Thursday, August 30, 2012

I Don't Understand Haiku

I mentioned before that I do not understanding haiku.  What I do recognize about it is that Japanese poetry is just not as lavish as English poetry.  And really, in traditional English poetry, lavishness of language is as much a part of our poetic tradition as rhyme and meter.  These days, of course, rhyme and meter often give way to free verse so without lavish language, what is left of poetry?

That was my problem when I first learned about haiku in late elementary school and junior high.  My teachers explained that haiku was a type of Japanese nature poem without rhyme or meter, in a 5-7-5 syllable pattern.  So I tried to write it and got the 5-7-5 pattern right.  But I tried to fit the lavishness of English poetry into those 17 syllables and was never able to.  And besides, whenever we heard or saw real haikus, they never had that kind of lavishness.  In fact, they seemed kind of dull and mundane. 

Looking up haiku in the Wikipedia, I find that it need not be a nature poem, only to have a seasonal reference.  Still, traditionally it has been about nature, so I am going to compare it with descriptions of nature in English poetry.  Wikipedia gives some Japanese classics.

old pond . . .
a frog leaps in

water’s sound

the first cold shower
even the monkey seems to want
a little coat of straw

how many gallons
of Edo's rain did you drink?


Compare that, now, with some admittedly extreme descriptions of nature in early 20th Century English poetry.

The Highwayman (Alfred Noyes)
The wind was a torrent of darkness amid the gusty trees.
The moon was a ghostly galleon tossed upon cloudy seas.
The road was a ribbon of moonlight over the purple moor.

Comparing that to haiku, the first thing that occurs to me is that any one of those lines could probably make an entire haiku.  The next is that the haiku would probably not contain anything as fantastic as a torrent of darkness.

The Skater of Ghost Lake (William Rose Benet)
Ghost Lake’s a deep lake, a dark lake and cold;
Ice black as ebony, frostily scrolled;
Far in its shadows a faint sound whirs;
Steep stand the sentineled deep, dark firs.

Once again, you could probably make a haiku out of either of the couplets.  It also occurs to me that I was wrong in saying there is only so much lavishness you can fit into 17 syllables.  Each line in The Highwayman is 15 syllables; each couplet in Ghost Lake is 20.  And they contain a lot of lavishness.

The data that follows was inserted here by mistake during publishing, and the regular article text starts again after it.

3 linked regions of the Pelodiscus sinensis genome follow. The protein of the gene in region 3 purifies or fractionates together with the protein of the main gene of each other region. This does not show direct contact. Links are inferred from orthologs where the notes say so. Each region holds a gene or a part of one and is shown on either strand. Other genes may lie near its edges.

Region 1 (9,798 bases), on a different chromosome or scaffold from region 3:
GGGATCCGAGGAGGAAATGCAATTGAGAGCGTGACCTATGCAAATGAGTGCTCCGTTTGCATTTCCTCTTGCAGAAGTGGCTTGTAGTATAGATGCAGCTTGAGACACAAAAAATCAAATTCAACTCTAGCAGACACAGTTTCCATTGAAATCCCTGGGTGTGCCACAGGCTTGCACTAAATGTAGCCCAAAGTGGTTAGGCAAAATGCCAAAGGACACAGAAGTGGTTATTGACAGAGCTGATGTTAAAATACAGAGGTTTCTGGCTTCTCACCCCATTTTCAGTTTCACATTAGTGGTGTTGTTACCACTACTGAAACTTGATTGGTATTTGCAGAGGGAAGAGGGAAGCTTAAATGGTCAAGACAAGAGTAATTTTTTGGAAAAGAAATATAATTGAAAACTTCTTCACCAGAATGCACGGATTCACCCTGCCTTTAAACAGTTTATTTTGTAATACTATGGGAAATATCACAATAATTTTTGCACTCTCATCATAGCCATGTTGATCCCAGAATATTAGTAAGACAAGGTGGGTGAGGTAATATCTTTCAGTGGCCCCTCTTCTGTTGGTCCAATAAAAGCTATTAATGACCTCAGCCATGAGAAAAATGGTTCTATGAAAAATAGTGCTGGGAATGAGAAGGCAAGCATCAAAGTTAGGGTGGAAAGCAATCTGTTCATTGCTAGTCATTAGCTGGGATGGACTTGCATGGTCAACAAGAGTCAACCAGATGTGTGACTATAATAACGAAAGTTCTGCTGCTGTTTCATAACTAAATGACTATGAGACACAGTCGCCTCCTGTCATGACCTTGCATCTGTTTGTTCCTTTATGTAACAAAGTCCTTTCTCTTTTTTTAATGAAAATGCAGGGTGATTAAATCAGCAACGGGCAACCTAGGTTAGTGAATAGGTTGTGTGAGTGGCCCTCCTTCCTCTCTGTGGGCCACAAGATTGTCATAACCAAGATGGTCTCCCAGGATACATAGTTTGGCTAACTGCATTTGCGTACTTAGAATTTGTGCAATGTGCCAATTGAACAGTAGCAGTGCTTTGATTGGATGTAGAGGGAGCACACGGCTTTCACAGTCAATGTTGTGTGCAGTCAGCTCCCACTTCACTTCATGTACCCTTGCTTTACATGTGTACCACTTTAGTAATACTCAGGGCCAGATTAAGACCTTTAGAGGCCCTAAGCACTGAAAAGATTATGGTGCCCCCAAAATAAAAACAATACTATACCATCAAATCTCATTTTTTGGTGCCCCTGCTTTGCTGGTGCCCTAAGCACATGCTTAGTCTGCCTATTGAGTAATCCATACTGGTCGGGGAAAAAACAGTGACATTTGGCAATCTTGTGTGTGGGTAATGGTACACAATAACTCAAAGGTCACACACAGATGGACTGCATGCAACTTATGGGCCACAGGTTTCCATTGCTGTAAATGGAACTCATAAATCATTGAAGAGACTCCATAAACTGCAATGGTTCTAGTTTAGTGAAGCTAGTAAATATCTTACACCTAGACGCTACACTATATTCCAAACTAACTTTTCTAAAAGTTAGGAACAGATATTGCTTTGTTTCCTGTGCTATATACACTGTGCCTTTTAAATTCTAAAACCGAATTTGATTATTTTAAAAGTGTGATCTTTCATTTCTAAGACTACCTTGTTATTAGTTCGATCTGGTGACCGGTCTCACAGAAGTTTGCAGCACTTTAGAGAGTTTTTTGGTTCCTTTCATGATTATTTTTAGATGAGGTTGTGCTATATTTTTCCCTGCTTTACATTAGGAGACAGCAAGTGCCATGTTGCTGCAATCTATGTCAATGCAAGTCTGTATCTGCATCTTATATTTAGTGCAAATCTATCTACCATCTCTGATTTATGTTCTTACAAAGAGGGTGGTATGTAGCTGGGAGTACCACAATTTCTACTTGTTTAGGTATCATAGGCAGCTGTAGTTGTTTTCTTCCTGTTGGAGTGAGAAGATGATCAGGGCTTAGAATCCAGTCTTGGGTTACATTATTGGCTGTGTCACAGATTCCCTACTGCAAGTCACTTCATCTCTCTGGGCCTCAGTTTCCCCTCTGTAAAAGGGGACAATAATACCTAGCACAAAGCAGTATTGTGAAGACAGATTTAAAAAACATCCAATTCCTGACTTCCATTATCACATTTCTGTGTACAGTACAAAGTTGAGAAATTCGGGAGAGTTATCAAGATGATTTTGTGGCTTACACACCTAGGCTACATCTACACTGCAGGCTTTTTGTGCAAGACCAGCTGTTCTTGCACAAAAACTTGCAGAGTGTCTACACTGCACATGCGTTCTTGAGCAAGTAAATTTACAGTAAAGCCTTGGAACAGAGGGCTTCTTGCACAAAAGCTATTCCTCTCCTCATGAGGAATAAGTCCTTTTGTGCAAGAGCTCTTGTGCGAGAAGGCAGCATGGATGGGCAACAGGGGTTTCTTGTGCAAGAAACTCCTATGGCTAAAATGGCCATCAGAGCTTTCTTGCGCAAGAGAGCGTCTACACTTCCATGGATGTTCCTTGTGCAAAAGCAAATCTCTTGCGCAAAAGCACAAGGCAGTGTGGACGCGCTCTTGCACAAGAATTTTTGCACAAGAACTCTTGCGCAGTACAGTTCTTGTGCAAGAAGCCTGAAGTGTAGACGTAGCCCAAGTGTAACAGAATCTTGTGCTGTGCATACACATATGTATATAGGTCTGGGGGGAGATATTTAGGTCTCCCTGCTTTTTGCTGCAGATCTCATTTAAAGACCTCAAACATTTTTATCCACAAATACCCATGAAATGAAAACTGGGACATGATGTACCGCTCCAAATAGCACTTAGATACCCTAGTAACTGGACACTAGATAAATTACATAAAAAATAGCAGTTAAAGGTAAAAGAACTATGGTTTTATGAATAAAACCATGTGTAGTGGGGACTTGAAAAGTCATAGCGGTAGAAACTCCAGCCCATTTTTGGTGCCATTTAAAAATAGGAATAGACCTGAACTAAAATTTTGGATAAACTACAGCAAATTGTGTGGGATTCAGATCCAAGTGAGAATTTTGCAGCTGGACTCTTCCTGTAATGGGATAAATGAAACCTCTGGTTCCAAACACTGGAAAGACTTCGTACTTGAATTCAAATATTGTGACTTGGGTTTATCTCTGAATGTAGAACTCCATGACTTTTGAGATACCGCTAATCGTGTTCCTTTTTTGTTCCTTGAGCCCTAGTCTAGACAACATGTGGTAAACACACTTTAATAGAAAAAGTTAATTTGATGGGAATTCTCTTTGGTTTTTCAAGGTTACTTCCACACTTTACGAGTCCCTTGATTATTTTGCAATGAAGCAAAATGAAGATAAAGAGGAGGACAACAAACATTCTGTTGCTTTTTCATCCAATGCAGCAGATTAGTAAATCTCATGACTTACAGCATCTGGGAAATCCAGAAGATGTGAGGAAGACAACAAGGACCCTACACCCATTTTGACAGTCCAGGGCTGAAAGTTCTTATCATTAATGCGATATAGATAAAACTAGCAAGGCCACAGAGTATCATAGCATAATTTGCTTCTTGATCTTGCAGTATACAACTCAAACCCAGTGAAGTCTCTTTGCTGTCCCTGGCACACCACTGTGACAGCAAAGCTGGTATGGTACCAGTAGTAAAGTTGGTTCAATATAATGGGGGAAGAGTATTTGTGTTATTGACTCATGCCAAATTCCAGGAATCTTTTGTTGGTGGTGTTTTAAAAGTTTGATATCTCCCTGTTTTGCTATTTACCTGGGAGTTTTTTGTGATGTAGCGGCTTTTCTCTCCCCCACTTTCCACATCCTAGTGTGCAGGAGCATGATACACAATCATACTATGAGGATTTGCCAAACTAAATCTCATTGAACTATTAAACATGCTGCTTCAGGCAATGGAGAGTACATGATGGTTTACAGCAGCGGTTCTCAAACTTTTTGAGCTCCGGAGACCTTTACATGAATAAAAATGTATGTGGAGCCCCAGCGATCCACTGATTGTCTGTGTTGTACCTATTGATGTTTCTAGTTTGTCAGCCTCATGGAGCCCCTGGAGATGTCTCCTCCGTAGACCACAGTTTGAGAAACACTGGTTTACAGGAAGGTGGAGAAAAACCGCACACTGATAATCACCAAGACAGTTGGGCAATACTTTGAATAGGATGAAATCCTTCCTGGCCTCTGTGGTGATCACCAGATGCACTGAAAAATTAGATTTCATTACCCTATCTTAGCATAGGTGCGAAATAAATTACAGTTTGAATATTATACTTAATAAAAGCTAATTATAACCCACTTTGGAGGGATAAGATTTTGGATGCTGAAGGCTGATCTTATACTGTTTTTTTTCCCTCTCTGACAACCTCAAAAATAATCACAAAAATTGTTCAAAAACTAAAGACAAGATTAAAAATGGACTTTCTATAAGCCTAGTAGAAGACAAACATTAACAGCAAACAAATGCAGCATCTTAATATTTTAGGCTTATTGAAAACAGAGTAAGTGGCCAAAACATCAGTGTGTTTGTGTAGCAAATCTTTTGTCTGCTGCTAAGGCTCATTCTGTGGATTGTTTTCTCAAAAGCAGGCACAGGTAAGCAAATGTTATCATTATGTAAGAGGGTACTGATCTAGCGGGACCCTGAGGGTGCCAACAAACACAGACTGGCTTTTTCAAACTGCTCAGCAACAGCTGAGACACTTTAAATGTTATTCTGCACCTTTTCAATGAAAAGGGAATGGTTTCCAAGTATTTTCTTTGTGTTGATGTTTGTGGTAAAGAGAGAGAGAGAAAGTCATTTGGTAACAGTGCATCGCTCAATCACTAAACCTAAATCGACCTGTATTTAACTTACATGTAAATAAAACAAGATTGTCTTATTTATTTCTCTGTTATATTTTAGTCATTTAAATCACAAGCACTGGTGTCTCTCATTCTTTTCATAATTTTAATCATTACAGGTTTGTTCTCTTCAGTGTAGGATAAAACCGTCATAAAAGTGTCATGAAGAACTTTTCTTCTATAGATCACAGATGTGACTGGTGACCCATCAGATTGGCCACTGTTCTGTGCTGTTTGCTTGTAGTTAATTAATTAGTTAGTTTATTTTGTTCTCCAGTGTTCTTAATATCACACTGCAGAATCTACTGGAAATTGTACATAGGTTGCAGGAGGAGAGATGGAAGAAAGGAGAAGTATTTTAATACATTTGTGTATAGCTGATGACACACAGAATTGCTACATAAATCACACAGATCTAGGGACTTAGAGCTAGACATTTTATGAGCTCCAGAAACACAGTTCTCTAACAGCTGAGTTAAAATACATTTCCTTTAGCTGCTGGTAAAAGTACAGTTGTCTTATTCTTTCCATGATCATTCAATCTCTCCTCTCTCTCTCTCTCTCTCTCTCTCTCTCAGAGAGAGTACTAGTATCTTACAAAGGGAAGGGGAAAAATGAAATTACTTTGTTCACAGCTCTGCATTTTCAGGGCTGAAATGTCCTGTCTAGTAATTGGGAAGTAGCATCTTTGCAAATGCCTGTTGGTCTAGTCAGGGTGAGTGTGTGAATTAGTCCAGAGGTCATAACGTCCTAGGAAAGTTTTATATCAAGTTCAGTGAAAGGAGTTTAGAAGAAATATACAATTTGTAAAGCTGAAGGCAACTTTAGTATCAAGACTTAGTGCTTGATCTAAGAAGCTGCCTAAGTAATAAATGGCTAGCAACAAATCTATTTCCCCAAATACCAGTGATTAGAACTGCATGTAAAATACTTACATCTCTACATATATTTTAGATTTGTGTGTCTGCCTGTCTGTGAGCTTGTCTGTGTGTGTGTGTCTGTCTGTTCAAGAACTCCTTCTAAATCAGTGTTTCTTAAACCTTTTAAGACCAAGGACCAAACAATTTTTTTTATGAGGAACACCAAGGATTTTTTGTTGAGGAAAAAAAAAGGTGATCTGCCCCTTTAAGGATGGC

These poems also point to the importance of meter in English poetry.  Meter can be quite complex; it gives poetry a rhythm that immediately distinguishes it from prose; and it can be use to invoke an image –a highwayman galloping on his horse in The Highwayman, or ice skating strokes in Ghost Lake.   In both poems, the nature description is merely setting the scene for the longer, narrative poem.  The description is not really there for its own sake, but mostly to set an atmosphere – eerie in Ghost Lake, extravagantly romantic in The Highwayman

To my English-trained ears, Japanese haiku seems flat and prosaic by comparison.  I have to wonder how the lavishness of English poetry sounds to Japanese ears.  Is it powerful and vivid, or comically over the top?  Certainly, I will acknowledge that poetic language can be too lavish, especially when lavishness of language makes it hard to understand what the poem actually means.  In high school, the entire class, including the teacher, was baffled when Ghost Lake said:

Ice shooting fangs forth – sudden – like spears:
Crackling of lightening – a roar in their ears!

Only in looking up the poem on the Internet to prepare this post did I get an explanation – the skaters skate out onto thin ice and it cracks underneath them.  How would one express that in haiku?  Without “ice shooting fangs forth,” I am sure.

The Highwayman  and Ghost Lake are admittedly extreme cases.  Most English poems are not quite that lavish.  But consider a more restrained description of nature, like William Cullen Bryant’s To a Waterfowl:

Whither ‘midst falling dew,
While glow the heavens with the last steps of day
Far, through their rosy depths dost thou pursue
Thy solitary way?

Vainly the fowler’s eye
Might mark thy distant flight to do thee wrong,
As, darkly painted against the crimson sky,
Thy figure floats along.

This is not as lavish as the previous two poems, but has some dramatic  images – glowing heavens with rosy depths and the figure of migratory bird “darkly painted against the crimson sky.” 

When I first tried to fit the lavishness of English poetry into 17 syllables of haiku, I did not include any “torrents of darkness,” or “ribbons of moonlight,” let alone “ice shooting fangs forth – sudden – like spears.”  But I did try to convey something like Bryant’s glowing colors of sunset with a dark figure against it – a bare tree in my case.   But trying to create a lavish image in 17 syllables just didn’t work and wasn’t like real haiku at all.  I might attempt it now in plainer terms:

A black silhouette
Of a leafless winter tree
Against the sunset